Senior Care Experts Offer Tips to Protect North Hills Elderly from Scams

Local senior care experts are urging Ross and West View families to be alert for scammers who may be targeting their senior loved ones with a variety of clever cons that could jeopardize not only their life savings, but also their independence.

Older adults often are prime targets for con artists looking to steal their money, property or identifications. And, because the senior population is growing so rapidly, more area seniors than ever are at risk of losing their life savings, their homes and their trust in others. 

That’s why the Home Instead Senior Care network, which has offices in Sewickley, Wexford, Franklin Park, and McCandless has teamed up with the National Association of Triads to launch the Protect Seniors from Fraudprogram. 

Included in the program is a free Senior Fraud Protection Kit that contains a number of important tools to help families assess how likely their senior is to be a potential target of a scam and advice on how to protect them. 

“Scam artists are specifically targeting seniors, because they are the fastest-growing segment of the population, which has led to increased demands on law enforcement agencies,” said Tom Necastro, owner of the Home Instead Senior Care® office serving seniors in Northwest Allegheny County.

“This scenario has the potential to put more local seniors than ever at risk of losing their life savings, their homes and their trust in others.” 

The Protect Seniors from Fraud program – developed with the expert assistance of the Triads – provides family caregivers with a number of important tools at ProtectSeniorsFromFraud.com.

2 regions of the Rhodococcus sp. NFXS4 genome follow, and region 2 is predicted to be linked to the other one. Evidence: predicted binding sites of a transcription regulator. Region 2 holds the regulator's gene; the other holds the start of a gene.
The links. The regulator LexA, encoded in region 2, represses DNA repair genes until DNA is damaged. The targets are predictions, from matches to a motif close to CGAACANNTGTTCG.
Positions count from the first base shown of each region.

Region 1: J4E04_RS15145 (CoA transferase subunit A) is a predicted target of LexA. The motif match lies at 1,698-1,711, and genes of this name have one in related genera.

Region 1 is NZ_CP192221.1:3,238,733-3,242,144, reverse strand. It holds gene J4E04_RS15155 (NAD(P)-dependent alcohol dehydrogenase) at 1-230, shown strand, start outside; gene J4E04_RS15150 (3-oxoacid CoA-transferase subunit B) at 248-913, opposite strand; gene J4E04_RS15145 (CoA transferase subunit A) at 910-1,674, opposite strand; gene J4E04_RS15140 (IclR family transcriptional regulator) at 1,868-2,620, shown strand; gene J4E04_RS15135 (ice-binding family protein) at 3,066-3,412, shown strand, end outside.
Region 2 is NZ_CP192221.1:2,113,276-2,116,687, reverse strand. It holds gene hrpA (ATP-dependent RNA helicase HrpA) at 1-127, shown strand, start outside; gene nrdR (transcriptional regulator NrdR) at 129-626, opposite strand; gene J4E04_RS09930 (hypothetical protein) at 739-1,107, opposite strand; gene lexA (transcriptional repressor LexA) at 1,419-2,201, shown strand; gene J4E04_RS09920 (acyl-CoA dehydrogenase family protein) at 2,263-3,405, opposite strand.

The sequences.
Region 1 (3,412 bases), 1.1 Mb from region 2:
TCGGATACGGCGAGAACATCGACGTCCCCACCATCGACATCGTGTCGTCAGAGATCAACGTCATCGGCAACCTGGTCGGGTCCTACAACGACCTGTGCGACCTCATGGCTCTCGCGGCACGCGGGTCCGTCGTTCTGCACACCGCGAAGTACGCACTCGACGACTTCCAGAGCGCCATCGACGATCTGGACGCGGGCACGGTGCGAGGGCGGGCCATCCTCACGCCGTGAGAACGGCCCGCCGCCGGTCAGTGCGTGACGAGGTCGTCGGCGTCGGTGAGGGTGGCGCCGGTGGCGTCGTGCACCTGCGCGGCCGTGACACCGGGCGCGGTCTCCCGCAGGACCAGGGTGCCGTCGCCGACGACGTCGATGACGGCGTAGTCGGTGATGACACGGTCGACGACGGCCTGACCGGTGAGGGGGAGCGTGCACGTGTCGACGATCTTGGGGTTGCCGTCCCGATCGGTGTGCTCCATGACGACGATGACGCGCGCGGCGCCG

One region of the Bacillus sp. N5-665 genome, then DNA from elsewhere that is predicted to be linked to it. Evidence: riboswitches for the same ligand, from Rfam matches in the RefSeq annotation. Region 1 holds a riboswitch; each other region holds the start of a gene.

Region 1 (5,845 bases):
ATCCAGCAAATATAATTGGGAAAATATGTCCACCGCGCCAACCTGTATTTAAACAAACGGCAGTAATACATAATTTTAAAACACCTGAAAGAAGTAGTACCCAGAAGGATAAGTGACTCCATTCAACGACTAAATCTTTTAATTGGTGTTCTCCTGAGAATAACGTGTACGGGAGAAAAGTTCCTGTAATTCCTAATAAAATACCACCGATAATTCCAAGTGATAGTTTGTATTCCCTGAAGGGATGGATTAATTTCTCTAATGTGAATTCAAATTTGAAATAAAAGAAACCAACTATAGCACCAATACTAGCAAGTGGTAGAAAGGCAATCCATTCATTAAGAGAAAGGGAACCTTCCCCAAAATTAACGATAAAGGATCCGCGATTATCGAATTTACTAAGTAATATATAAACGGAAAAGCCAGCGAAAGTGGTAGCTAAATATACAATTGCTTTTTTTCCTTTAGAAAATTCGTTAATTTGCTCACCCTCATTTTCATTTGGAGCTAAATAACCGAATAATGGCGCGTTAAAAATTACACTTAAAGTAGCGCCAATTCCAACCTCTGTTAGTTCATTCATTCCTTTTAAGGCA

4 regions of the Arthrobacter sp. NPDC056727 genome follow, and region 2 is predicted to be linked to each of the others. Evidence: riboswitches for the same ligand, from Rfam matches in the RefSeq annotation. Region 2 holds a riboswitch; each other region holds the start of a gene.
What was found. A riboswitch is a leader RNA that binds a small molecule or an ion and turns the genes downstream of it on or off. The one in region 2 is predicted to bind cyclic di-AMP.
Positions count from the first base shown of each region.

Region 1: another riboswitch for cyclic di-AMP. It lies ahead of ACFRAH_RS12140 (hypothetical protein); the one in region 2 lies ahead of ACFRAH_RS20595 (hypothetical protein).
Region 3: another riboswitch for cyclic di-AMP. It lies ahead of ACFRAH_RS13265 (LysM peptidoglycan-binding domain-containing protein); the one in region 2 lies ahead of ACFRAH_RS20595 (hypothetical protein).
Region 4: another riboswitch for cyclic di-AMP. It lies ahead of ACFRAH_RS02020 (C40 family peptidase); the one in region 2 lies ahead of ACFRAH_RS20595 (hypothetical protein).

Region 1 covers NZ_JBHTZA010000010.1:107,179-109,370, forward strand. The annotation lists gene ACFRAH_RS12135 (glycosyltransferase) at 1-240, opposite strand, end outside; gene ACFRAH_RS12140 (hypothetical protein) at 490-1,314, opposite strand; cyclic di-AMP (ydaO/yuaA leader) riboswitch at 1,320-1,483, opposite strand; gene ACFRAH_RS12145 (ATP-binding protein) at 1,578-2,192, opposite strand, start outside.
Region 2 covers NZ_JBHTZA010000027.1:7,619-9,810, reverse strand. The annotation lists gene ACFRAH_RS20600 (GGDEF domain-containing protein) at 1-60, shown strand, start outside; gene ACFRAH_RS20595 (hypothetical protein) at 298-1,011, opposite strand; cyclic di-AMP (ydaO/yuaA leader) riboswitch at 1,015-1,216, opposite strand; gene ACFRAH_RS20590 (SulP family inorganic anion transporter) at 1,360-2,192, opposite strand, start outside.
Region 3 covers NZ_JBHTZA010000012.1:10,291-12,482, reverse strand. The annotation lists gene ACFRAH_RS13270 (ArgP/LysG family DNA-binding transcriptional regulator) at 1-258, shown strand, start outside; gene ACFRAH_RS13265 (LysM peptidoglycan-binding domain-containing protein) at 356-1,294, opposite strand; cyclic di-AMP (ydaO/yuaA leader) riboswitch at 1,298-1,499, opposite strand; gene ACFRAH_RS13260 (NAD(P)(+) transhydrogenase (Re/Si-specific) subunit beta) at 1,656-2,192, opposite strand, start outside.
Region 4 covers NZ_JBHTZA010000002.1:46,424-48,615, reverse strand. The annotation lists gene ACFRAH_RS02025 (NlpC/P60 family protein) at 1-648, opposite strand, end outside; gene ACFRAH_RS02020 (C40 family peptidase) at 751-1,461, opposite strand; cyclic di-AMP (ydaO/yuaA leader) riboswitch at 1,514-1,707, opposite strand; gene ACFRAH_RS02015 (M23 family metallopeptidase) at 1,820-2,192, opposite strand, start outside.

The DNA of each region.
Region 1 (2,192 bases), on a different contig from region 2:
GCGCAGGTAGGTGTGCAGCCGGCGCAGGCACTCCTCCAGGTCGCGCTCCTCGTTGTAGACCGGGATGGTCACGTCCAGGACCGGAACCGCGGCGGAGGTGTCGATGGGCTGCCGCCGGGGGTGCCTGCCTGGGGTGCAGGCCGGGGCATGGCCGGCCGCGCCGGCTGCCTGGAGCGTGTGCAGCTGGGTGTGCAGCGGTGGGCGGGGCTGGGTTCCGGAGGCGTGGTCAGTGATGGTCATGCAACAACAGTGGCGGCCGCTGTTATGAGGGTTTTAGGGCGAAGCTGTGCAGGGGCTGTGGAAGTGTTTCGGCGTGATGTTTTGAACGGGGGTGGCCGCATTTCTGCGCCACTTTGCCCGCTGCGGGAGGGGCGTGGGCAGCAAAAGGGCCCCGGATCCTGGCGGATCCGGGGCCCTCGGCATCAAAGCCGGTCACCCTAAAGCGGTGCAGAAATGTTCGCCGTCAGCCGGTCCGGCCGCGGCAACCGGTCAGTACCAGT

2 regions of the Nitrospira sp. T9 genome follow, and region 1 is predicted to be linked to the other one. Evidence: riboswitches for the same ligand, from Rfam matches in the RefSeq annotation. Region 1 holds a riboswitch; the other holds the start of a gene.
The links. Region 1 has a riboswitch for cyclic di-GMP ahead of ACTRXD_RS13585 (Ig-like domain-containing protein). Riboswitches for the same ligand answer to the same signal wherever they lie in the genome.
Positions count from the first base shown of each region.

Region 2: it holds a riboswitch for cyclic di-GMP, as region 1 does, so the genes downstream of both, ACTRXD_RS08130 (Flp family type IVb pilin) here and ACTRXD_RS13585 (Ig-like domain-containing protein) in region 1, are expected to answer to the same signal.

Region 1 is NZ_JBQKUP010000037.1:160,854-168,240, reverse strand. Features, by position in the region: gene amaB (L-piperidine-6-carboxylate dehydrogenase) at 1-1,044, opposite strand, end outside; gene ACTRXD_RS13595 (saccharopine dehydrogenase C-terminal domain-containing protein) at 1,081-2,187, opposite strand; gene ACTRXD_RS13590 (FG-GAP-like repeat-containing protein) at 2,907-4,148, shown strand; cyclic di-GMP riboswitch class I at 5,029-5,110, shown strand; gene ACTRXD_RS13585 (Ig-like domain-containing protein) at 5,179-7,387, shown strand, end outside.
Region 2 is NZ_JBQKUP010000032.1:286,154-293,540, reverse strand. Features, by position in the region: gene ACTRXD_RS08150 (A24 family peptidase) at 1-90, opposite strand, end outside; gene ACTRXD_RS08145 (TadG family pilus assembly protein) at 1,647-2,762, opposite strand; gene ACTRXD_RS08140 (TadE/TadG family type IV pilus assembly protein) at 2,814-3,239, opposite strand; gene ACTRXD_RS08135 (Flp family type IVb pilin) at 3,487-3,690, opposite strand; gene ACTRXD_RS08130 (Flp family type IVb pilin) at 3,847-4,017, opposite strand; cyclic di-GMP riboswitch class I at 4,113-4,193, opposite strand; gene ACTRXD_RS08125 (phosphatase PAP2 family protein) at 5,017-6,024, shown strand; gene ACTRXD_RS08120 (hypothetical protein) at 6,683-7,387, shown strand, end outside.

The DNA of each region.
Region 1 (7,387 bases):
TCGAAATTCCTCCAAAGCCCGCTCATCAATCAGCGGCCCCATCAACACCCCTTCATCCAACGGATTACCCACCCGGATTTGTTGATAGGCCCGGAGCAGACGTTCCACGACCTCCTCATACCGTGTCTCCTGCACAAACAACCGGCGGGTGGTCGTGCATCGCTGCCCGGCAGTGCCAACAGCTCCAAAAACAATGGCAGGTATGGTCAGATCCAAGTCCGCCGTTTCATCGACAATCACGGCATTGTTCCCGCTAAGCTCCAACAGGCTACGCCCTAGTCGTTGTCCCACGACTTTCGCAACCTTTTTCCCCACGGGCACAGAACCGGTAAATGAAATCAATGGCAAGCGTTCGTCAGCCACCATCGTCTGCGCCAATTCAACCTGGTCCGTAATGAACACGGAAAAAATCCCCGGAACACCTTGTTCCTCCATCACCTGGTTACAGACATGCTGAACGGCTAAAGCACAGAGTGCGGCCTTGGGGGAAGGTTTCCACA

Included in the website’s various resources is a Criminal Target Scale, which can help family caregivers assess how likely their senior is to be the potential target of a scam.

According to experts, the top three crimes targeting seniors are identity theft, Medicaid/Medicare and medication fraud, and financial exploitation. 

The annual financial loss by victims of elder financial abuse is estimated to be at least $2.9 billion, a 12 percent increase since 2008 according to the 2011 MetLife study of Elder Financial Abuse.

What makes con artists difficult to capture is the lack of reporting of this crime, experts note.

“A recent AARP study found that only 25 percent of victims over age 55 have reported to authorities that they’ve fallen for a scam,” said Ed Hutchison, director of the National Association of Triads, Inc., who serves as expert source for this program. 

“These seniors may be afraid to be seen as vulnerable by the law and those in a position to tell them that, perhaps, they are not fit to continue living by themselves. It’s a perceived threat of a loss of independence that drives many to keep quiet,” said Hutchison.

To obtain a free Senior Fraud Protection Kit, contact the Home Instead Senior Care office serving Northwest Allegheny County at 412-462-4700. 

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